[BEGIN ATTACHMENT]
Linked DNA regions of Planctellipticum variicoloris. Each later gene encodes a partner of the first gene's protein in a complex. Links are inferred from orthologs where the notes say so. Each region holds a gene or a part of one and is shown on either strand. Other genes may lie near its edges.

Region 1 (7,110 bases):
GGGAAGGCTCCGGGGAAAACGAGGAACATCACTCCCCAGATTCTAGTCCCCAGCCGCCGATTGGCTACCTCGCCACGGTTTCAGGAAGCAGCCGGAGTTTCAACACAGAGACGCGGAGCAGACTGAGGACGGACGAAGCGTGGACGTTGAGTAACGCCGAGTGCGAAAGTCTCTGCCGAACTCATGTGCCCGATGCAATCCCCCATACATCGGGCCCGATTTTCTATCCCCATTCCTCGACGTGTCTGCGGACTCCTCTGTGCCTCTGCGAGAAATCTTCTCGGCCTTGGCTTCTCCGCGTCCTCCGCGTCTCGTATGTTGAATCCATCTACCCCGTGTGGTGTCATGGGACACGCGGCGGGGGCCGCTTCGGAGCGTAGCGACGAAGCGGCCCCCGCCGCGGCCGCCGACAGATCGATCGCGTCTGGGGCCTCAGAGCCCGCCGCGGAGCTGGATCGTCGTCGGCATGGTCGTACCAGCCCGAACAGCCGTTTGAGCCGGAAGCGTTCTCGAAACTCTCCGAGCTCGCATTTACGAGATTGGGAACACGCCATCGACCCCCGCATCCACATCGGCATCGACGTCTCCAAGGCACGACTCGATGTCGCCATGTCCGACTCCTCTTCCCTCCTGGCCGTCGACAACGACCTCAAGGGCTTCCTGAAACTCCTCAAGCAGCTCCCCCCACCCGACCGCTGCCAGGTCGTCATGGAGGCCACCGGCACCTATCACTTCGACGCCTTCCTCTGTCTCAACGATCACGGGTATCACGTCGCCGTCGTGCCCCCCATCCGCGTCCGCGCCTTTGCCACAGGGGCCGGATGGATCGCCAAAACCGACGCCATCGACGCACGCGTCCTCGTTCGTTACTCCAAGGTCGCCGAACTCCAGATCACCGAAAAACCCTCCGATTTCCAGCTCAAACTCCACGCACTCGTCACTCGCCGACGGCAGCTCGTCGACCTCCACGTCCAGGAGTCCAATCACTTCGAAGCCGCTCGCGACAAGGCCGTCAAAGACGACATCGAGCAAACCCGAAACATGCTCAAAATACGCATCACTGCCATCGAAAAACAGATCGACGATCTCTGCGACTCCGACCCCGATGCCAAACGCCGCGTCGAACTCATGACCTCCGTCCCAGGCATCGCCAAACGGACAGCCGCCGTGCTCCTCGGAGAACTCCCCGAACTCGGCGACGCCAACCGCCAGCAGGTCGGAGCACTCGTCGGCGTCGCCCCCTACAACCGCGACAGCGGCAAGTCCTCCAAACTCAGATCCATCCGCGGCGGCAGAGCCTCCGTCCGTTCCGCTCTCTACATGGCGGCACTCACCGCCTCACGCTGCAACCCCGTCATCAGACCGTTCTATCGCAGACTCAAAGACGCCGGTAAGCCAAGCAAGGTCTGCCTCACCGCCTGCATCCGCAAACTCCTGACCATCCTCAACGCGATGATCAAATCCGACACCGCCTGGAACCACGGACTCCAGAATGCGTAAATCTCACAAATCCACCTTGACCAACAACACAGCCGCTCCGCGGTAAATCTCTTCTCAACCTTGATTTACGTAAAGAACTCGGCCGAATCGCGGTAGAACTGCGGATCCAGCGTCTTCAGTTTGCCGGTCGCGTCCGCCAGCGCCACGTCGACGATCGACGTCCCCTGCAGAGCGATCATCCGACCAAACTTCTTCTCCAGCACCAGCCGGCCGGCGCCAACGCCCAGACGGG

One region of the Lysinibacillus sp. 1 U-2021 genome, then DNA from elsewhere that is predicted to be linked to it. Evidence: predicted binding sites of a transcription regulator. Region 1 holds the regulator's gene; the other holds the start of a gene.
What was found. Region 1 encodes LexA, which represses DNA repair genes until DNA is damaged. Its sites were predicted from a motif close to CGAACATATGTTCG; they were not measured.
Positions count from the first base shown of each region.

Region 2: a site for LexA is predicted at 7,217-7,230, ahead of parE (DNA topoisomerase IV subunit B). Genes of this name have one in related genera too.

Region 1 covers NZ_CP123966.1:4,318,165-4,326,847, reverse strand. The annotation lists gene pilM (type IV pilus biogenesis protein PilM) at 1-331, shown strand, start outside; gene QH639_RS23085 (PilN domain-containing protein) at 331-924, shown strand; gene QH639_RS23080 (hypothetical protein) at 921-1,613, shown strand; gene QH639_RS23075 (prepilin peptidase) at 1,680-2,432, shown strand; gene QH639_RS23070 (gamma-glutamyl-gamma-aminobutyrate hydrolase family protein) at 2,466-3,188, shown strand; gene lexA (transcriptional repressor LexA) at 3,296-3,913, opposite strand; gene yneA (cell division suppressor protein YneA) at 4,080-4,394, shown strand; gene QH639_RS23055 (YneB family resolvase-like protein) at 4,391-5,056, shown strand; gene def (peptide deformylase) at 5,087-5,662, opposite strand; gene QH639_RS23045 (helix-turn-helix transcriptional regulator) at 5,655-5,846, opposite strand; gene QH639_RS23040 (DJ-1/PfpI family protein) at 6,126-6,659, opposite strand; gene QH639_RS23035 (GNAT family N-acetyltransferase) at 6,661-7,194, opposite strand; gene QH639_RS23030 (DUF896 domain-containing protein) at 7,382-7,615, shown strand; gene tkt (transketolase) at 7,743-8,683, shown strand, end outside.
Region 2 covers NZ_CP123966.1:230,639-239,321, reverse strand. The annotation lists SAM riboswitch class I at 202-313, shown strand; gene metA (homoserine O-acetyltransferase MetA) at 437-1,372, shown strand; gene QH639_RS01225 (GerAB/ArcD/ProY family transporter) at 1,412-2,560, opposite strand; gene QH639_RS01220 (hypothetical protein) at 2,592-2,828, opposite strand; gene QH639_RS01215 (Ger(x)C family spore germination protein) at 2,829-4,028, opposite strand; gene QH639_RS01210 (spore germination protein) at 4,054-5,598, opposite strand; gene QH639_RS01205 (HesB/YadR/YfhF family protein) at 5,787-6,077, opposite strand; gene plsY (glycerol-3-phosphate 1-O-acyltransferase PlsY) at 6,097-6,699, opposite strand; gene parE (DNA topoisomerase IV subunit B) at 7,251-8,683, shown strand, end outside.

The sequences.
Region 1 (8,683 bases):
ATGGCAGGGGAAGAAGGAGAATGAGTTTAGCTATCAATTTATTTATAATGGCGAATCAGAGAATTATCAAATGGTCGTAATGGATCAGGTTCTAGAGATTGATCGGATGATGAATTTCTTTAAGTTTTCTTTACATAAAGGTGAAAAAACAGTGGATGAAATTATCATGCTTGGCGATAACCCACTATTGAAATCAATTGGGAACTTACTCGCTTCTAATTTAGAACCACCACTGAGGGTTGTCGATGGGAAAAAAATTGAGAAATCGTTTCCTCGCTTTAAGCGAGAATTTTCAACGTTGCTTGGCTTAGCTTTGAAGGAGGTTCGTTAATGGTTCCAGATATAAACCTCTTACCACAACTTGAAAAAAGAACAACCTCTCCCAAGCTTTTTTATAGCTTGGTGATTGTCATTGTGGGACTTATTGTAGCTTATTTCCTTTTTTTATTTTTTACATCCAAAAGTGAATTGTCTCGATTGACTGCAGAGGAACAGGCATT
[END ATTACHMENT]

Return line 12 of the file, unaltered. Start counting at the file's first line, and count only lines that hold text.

ATGGCAGGGGAAGAAGGAGAATGAGTTTAGCTATCAATTTATTTATAATGGCGAATCAGAGAATTATCAAATGGTCGTAATGGATCAGGTTCTAGAGATTGATCGGATGATGAATTTCTTTAAGTTTTCTTTACATAAAGGTGAAAAAACAGTGGATGAAATTATCATGCTTGGCGATAACCCACTATTGAAATCAATTGGGAACTTACTCGCTTCTAATTTAGAACCACCACTGAGGGTTGTCGATGGGAAAAAAATTGAGAAATCGTTTCCTCGCTTTAAGCGAGAATTTTCAACGTTGCTTGGCTTAGCTTTGAAGGAGGTTCGTTAATGGTTCCAGATATAAACCTCTTACCACAACTTGAAAAAAGAACAACCTCTCCCAAGCTTTTTTATAGCTTGGTGATTGTCATTGTGGGACTTATTGTAGCTTATTTCCTTTTTTTATTTTTTACATCCAAAAGTGAATTGTCTCGATTGACTGCAGAGGAACAGGCATT